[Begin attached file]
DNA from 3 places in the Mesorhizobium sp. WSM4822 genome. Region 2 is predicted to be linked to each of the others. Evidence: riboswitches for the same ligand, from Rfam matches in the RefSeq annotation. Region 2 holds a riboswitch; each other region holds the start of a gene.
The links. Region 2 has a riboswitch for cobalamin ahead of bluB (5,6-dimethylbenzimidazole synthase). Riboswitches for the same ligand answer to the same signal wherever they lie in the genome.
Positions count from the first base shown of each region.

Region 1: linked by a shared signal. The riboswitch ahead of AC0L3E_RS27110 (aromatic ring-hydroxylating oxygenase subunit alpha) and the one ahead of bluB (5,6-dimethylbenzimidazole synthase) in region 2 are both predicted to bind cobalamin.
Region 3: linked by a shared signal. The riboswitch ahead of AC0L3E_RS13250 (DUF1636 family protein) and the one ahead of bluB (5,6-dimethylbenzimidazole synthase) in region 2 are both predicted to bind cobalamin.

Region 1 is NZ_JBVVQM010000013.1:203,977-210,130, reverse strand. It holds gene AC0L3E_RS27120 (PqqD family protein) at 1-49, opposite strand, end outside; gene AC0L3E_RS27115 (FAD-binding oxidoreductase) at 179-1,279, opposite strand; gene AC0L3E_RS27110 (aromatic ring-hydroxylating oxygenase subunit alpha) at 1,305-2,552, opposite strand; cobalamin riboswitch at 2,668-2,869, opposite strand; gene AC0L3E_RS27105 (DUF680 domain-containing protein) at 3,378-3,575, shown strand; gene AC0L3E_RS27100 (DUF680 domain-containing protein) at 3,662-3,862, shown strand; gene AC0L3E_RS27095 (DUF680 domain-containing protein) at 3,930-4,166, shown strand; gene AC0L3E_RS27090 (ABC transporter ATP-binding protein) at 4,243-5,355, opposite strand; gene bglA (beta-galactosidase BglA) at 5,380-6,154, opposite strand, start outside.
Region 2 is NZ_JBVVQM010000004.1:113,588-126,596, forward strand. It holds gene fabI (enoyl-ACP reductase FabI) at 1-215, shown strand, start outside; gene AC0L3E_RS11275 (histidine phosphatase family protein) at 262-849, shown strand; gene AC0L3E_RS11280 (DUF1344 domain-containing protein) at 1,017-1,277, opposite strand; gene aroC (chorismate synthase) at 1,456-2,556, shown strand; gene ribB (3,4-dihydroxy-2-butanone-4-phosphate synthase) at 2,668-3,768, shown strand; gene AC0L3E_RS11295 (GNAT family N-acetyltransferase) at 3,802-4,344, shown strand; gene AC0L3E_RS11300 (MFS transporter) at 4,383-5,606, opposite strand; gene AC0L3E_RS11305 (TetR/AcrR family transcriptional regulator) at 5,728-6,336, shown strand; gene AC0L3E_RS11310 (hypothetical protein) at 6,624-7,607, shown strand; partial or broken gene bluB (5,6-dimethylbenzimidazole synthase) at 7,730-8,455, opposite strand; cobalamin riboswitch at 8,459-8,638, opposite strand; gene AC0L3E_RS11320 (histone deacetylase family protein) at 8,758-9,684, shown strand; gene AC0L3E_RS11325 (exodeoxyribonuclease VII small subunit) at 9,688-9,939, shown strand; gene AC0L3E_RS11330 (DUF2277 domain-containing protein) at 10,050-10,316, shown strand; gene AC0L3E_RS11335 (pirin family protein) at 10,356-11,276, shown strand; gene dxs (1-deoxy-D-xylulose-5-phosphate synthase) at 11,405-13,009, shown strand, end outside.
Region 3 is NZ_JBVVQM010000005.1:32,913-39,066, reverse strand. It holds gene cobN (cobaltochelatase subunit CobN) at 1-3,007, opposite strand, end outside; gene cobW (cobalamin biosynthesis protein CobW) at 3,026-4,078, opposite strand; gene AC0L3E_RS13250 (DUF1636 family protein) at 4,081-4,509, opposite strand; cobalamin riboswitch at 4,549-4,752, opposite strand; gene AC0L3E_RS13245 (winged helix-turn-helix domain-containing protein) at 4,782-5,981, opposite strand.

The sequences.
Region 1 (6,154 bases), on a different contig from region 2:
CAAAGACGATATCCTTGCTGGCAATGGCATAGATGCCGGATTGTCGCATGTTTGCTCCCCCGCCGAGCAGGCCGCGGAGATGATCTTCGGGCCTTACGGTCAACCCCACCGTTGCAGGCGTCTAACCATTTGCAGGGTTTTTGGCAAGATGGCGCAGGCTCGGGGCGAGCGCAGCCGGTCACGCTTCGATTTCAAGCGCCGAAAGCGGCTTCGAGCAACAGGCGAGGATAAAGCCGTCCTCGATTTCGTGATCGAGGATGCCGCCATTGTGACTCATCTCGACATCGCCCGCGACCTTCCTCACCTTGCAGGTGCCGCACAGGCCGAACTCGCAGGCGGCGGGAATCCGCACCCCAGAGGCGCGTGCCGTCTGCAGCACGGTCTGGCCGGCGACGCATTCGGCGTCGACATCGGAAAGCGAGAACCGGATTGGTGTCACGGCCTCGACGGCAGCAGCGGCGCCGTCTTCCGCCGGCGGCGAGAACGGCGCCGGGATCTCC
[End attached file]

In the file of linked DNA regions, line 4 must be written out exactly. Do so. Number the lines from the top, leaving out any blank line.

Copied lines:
Region 1: linked by a shared signal. The riboswitch ahead of AC0L3E_RS27110 (aromatic ring-hydroxylating oxygenase subunit alpha) and the one ahead of bluB (5,6-dimethylbenzimidazole synthase) in region 2 are both predicted to bind cobalamin.